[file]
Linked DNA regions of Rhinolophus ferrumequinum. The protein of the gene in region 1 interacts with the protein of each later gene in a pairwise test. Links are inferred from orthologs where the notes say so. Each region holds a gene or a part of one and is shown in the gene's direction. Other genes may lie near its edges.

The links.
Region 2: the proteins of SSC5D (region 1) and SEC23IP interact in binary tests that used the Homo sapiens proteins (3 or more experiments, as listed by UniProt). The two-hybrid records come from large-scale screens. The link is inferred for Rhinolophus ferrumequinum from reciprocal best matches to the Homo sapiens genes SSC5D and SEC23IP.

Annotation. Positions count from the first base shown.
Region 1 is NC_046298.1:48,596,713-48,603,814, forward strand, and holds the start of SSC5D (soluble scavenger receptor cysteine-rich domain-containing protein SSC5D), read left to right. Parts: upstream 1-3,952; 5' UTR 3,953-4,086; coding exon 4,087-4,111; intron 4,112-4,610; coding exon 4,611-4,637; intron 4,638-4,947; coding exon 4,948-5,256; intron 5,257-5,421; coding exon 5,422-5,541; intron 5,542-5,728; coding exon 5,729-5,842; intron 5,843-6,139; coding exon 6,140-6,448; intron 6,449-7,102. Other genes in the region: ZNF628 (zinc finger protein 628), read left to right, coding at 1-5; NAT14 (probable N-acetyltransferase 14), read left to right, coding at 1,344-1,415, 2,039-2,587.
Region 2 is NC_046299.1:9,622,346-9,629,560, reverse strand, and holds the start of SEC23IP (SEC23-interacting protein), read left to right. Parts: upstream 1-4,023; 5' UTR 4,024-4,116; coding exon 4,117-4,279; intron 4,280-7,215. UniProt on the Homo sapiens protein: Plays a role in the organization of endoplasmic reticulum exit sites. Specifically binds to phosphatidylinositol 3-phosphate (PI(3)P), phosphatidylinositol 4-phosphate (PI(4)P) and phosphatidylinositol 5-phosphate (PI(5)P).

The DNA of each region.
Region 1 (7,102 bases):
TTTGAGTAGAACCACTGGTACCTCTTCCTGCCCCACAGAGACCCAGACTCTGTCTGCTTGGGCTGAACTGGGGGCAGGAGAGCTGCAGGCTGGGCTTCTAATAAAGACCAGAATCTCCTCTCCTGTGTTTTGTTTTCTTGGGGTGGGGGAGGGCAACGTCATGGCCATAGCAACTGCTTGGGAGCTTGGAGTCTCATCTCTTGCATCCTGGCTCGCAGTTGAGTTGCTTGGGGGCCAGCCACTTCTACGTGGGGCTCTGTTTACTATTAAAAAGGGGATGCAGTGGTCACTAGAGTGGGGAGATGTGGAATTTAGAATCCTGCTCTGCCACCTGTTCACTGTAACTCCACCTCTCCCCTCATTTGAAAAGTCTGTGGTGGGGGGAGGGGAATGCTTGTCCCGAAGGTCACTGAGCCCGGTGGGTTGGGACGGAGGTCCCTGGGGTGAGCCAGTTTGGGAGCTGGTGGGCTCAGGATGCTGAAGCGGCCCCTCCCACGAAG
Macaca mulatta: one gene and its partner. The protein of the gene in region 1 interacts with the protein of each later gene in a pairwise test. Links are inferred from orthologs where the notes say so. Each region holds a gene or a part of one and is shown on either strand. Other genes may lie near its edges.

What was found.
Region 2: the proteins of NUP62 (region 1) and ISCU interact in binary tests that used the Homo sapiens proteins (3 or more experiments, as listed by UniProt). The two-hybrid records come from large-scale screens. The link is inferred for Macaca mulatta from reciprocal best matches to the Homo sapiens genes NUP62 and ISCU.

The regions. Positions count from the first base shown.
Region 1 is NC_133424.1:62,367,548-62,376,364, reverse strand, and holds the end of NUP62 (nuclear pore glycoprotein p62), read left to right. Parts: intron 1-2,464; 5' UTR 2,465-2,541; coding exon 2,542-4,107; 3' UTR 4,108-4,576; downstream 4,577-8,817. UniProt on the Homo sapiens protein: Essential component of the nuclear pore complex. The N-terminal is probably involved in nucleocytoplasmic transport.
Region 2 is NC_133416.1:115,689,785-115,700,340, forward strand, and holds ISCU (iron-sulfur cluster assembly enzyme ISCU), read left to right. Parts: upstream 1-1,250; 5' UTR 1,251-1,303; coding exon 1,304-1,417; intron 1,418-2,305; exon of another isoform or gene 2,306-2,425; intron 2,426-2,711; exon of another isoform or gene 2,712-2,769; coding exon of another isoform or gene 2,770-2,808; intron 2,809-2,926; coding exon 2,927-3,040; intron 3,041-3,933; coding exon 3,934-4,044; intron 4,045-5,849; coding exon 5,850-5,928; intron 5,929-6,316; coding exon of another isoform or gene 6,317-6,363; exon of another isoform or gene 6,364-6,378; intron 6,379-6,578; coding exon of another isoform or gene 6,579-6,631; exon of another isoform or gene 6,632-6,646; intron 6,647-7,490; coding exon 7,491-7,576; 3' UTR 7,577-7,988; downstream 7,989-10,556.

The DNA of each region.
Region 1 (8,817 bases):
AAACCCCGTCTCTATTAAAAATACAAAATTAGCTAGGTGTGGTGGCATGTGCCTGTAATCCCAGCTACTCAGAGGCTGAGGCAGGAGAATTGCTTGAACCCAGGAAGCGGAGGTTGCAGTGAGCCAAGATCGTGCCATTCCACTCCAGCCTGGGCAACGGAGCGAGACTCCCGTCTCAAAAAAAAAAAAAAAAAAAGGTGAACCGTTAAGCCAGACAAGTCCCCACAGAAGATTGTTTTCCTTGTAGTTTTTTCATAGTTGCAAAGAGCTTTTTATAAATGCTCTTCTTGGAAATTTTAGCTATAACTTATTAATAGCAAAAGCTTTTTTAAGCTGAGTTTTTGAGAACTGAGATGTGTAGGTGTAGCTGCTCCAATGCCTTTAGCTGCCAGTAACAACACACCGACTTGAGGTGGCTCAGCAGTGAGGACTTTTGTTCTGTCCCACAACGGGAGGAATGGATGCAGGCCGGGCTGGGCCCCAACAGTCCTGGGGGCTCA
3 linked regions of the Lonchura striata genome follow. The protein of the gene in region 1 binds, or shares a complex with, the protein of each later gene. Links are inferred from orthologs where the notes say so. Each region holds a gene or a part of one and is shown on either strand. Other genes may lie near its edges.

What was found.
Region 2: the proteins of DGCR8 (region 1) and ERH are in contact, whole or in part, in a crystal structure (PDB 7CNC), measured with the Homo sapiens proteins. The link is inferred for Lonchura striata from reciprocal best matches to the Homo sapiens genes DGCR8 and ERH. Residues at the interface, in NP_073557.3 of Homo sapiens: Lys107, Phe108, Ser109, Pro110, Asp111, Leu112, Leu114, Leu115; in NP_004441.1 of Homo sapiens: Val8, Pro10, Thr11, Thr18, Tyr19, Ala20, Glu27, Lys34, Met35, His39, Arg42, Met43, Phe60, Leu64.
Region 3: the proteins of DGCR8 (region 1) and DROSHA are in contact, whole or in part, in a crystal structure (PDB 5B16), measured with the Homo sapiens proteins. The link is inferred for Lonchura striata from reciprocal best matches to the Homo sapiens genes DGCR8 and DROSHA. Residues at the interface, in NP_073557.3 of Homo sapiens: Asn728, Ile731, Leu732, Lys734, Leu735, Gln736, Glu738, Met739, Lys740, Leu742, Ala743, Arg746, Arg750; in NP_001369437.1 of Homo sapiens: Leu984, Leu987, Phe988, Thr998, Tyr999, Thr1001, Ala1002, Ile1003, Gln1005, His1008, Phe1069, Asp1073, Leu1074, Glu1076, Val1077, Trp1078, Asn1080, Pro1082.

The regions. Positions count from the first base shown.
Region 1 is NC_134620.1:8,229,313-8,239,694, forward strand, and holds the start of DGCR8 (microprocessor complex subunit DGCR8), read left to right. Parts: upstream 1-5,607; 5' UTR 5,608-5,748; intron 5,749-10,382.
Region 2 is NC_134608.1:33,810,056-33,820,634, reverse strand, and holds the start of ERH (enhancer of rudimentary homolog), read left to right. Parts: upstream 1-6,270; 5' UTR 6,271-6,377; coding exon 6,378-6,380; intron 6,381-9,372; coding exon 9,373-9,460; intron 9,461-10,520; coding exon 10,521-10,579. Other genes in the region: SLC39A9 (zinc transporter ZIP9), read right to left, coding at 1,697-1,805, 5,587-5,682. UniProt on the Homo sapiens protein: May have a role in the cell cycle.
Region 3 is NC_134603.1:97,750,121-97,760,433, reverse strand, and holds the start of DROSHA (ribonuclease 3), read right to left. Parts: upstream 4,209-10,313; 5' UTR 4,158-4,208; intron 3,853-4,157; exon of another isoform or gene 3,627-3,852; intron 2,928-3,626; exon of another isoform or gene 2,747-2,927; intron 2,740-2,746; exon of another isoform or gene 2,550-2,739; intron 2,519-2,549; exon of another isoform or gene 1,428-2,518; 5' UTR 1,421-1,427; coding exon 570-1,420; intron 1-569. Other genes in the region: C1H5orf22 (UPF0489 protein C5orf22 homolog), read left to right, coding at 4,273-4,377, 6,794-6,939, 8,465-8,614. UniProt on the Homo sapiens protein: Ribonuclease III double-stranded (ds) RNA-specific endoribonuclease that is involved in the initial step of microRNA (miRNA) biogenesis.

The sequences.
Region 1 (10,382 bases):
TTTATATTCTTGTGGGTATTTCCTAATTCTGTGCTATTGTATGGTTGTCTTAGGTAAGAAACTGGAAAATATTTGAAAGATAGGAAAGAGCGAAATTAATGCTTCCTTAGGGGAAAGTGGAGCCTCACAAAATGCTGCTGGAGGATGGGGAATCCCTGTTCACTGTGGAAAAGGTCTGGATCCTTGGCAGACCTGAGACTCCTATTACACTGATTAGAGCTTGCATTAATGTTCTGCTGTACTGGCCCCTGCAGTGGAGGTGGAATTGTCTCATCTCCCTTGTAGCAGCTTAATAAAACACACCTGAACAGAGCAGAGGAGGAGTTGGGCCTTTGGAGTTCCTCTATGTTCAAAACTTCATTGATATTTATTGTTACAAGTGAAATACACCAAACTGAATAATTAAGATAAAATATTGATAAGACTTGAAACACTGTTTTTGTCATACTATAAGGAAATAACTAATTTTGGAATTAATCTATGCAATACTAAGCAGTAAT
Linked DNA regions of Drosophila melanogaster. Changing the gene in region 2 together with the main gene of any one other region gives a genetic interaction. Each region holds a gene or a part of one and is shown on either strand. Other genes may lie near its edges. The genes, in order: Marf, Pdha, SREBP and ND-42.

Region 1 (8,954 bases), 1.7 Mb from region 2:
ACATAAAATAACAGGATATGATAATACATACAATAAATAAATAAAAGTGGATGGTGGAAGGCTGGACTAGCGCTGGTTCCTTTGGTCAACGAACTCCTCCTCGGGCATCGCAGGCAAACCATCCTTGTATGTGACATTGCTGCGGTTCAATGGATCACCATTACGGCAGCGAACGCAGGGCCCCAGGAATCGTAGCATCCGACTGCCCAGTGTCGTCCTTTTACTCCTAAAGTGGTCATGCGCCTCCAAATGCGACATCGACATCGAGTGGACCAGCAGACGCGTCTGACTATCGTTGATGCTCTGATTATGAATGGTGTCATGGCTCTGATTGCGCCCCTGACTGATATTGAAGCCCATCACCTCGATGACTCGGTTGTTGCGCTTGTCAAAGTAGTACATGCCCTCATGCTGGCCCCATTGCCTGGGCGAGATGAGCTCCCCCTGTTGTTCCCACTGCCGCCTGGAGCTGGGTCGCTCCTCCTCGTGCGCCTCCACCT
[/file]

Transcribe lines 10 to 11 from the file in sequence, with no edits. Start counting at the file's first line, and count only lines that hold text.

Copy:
Macaca mulatta: one gene and its partner. The protein of the gene in region 1 interacts with the protein of each later gene in a pairwise test. Links are inferred from orthologs where the notes say so. Each region holds a gene or a part of one and is shown on either strand. Other genes may lie near its edges.

What was found.